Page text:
“At its most basic level, continuous improvement in DevOps requires instant ‘feedback loops’ at all stages of the delivery process,” says Ayme. “AI is essential in accelerating the ‘time to feed back’ by detecting patterns in the vast volumes of data faster than humans ever could. Such insights ensure maximum productivity of the application delivery process and improved quality of software. We are seeing AI utilised in everything from anomaly detection of failures, to organisations such as LATAM airline which analyses over six thousand human comments in its customer-facing applications everyday with machine learning.”
Ayme also cites the example of US online property firm Zillow, which apparently uses machine learning to analyse if a new software release risks not adding business value to the organisation, or if it’s of inferior quality and doesn’t meet release requirements. If the criteria are not met, then an instant roll-back of the release is triggered, supposedly saving the company time and resources. This makes sense. Why wouldn’t a business want to know whether new code would hurt the company’s bottom line? The question of course is how did it get to that stage in the first place and isn’t that what DevOps is supposed to solve?
Nigel Budd is head of client services at software services company Clearvision, which works with a number of organisations to support their DevOps process. Budd says that the “cumbersome nature of the DevOps movement” is a barrier to implementing AI, with much of the problem being cultural. That said, he does see opportunity for AI despite both DevOps and AI still being in their infancy.
“Early adopters tend to be the more mature DevOps organisations,” he says, “that are using the benefits of AI within their established software engineering culture and organisational feedback loop to not only monitor more data but to gain greater ‘intelligence’ from its analysis. We do expect uptake among smaller-scale DevOps enterprises to increase in the coming year and it’s certainly something that we’re advocating as a beneficial part of the DevOps mindset/toolchain.”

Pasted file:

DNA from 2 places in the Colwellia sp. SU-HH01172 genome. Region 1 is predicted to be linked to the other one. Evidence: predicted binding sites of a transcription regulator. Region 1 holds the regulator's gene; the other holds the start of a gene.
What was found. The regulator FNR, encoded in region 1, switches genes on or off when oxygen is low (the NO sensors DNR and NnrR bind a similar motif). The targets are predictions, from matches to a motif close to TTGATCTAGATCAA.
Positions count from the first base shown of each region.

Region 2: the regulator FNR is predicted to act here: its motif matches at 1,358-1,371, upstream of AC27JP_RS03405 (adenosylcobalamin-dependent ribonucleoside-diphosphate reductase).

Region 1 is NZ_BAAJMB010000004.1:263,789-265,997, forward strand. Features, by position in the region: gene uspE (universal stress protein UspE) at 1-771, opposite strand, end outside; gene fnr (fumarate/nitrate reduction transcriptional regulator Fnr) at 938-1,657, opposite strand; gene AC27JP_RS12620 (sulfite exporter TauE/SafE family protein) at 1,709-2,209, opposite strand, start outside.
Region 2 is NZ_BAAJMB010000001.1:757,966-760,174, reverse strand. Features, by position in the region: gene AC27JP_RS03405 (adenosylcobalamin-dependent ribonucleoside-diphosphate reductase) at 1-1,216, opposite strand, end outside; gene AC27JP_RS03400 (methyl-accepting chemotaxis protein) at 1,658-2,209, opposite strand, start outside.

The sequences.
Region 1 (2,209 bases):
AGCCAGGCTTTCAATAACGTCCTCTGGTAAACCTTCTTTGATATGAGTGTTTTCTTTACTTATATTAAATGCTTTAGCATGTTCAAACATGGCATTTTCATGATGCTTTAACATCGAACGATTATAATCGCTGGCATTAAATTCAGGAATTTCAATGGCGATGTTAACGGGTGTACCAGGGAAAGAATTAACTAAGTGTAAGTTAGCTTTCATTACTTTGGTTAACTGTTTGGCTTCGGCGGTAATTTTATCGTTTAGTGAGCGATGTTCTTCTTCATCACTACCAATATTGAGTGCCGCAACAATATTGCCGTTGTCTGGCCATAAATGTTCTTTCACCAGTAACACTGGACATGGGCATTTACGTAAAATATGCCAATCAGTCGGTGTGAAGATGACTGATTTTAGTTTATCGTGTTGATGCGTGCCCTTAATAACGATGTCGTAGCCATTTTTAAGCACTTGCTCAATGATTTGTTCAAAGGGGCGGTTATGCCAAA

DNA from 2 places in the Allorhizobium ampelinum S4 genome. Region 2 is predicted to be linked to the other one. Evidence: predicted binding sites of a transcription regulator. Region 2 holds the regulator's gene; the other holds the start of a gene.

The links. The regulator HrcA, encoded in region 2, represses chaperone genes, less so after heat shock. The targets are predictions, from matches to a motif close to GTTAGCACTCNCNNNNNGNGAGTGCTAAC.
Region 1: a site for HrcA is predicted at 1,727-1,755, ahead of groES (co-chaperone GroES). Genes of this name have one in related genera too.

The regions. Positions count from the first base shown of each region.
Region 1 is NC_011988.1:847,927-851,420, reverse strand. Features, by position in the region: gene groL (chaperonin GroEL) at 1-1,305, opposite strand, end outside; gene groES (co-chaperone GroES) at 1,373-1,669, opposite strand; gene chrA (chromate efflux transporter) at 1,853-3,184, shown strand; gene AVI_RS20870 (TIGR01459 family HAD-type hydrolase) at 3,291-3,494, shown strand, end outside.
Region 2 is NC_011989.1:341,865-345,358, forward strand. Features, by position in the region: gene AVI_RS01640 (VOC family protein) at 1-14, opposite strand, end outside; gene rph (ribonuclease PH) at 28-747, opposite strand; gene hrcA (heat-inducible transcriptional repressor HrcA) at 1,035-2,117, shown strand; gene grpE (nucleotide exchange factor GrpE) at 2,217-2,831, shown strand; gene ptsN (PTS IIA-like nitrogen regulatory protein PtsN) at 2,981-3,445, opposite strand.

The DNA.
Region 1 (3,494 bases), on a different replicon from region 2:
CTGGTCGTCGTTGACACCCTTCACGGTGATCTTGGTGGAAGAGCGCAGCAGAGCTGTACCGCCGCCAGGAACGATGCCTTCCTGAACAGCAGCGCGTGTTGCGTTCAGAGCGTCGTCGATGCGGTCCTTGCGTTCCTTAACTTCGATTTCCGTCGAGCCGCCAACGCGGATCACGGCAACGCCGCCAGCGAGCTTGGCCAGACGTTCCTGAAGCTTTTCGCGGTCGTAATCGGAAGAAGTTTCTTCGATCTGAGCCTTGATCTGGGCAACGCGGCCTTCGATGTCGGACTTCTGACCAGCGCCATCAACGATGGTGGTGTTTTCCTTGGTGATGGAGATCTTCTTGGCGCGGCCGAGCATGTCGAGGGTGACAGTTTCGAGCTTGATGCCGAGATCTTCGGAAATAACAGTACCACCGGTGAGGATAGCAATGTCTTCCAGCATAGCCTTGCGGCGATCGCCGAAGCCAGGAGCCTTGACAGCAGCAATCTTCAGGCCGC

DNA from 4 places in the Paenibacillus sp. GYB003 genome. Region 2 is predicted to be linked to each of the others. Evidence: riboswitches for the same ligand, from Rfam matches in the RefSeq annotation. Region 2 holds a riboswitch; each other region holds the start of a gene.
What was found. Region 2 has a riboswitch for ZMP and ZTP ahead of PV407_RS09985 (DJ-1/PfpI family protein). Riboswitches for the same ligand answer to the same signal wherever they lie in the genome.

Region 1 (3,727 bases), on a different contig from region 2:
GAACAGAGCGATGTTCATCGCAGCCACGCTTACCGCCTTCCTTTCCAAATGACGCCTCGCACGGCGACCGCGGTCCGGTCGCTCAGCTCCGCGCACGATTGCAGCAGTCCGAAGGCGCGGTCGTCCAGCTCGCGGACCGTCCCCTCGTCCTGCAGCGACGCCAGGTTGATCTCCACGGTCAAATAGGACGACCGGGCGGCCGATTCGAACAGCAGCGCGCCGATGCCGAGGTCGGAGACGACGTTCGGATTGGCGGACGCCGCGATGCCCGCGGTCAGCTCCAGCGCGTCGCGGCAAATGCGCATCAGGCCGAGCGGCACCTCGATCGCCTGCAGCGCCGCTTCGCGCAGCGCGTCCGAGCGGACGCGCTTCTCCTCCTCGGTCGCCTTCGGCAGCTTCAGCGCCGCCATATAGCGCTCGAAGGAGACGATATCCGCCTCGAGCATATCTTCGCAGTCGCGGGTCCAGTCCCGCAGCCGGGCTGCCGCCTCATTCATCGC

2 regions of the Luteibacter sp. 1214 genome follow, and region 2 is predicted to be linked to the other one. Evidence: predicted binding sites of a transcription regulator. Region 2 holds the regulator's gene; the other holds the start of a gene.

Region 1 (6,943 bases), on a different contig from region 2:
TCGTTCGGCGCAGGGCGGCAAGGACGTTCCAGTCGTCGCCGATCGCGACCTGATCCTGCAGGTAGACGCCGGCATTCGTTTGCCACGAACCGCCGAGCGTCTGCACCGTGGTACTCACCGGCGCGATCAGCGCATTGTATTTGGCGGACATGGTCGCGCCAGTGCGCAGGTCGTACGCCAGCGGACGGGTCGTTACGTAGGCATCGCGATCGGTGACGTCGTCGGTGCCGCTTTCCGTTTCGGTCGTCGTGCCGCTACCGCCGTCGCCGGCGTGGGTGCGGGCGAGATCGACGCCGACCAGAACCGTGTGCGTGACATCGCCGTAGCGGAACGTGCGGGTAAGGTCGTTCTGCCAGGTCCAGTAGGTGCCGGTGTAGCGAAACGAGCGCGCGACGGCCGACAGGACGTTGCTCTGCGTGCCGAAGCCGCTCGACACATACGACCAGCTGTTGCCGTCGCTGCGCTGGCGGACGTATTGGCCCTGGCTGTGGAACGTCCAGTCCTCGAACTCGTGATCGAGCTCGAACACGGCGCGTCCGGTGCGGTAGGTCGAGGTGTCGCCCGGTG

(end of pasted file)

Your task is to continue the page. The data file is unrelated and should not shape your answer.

Music to Forrester’s ears. The idea that DevOps will find a stronger foothold in industry in 2018 could pave the way for more experimentation. With greater stability could come increased confidence to trial machine learning. Gathering and reacting to lots of data is at the heart of DevOps so it makes sense to utilise automation and machine learning where possible to improve outcomes, not make consistent mistakes and add business value. Easier said than done of course.
“For us the opportunity is how AI can aid the effectiveness of the overall product,” adds Budd. “At the moment its application is generally very data led focusing on the efficiency of the code but it can go further by looking at the whole customer experience. Given that 70 per cent of features are not delivering any actual value to their organisation, by using AI businesses can ‘intelligently’ focus their DevOps around features that will add more worth as well as help the business to operate more efficiently.”